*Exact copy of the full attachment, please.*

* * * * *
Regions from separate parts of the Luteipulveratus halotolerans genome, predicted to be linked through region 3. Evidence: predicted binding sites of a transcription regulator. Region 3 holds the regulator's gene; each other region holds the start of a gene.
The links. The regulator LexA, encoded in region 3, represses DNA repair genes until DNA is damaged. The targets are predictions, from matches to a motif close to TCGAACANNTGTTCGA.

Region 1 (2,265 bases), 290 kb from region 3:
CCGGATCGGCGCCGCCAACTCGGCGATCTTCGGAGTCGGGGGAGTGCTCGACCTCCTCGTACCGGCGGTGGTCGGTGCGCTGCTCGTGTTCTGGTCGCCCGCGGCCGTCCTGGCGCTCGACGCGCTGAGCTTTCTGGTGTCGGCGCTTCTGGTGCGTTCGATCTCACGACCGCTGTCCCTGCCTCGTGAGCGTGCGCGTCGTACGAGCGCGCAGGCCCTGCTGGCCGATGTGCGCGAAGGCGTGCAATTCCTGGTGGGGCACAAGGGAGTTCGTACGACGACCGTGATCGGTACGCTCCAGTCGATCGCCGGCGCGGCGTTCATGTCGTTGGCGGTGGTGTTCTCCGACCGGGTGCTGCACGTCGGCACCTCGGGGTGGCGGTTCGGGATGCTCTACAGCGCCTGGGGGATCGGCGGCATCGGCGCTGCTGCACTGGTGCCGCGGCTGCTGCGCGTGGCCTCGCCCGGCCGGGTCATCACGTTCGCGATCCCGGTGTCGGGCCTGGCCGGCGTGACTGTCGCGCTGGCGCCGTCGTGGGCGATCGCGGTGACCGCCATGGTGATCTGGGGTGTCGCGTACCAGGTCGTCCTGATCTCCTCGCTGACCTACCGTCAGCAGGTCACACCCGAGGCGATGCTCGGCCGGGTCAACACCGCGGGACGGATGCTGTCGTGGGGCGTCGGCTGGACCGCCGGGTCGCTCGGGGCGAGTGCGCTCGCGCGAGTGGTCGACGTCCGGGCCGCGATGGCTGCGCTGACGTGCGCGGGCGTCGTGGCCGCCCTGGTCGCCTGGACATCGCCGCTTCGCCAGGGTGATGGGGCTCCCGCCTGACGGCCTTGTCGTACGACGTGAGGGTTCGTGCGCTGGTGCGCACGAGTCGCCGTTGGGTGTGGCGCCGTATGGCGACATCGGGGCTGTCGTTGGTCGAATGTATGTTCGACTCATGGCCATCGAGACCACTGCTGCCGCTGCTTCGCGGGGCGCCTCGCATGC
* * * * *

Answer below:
Regions from separate parts of the Luteipulveratus halotolerans genome, predicted to be linked through region 3. Evidence: predicted binding sites of a transcription regulator. Region 3 holds the regulator's gene; each other region holds the start of a gene.
The links. The regulator LexA, encoded in region 3, represses DNA repair genes until DNA is damaged. The targets are predictions, from matches to a motif close to TCGAACANNTGTTCGA.

Region 1 (2,265 bases), 290 kb from region 3:
CCGGATCGGCGCCGCCAACTCGGCGATCTTCGGAGTCGGGGGAGTGCTCGACCTCCTCGTACCGGCGGTGGTCGGTGCGCTGCTCGTGTTCTGGTCGCCCGCGGCCGTCCTGGCGCTCGACGCGCTGAGCTTTCTGGTGTCGGCGCTTCTGGTGCGTTCGATCTCACGACCGCTGTCCCTGCCTCGTGAGCGTGCGCGTCGTACGAGCGCGCAGGCCCTGCTGGCCGATGTGCGCGAAGGCGTGCAATTCCTGGTGGGGCACAAGGGAGTTCGTACGACGACCGTGATCGGTACGCTCCAGTCGATCGCCGGCGCGGCGTTCATGTCGTTGGCGGTGGTGTTCTCCGACCGGGTGCTGCACGTCGGCACCTCGGGGTGGCGGTTCGGGATGCTCTACAGCGCCTGGGGGATCGGCGGCATCGGCGCTGCTGCACTGGTGCCGCGGCTGCTGCGCGTGGCCTCGCCCGGCCGGGTCATCACGTTCGCGATCCCGGTGTCGGGCCTGGCCGGCGTGACTGTCGCGCTGGCGCCGTCGTGGGCGATCGCGGTGACCGCCATGGTGATCTGGGGTGTCGCGTACCAGGTCGTCCTGATCTCCTCGCTGACCTACCGTCAGCAGGTCACACCCGAGGCGATGCTCGGCCGGGTCAACACCGCGGGACGGATGCTGTCGTGGGGCGTCGGCTGGACCGCCGGGTCGCTCGGGGCGAGTGCGCTCGCGCGAGTGGTCGACGTCCGGGCCGCGATGGCTGCGCTGACGTGCGCGGGCGTCGTGGCCGCCCTGGTCGCCTGGACATCGCCGCTTCGCCAGGGTGATGGGGCTCCCGCCTGACGGCCTTGTCGTACGACGTGAGGGTTCGTGCGCTGGTGCGCACGAGTCGCCGTTGGGTGTGGCGCCGTATGGCGACATCGGGGCTGTCGTTGGTCGAATGTATGTTCGACTCATGGCCATCGAGACCACTGCTGCCGCTGCTTCGCGGGGCGCCTCGCATGC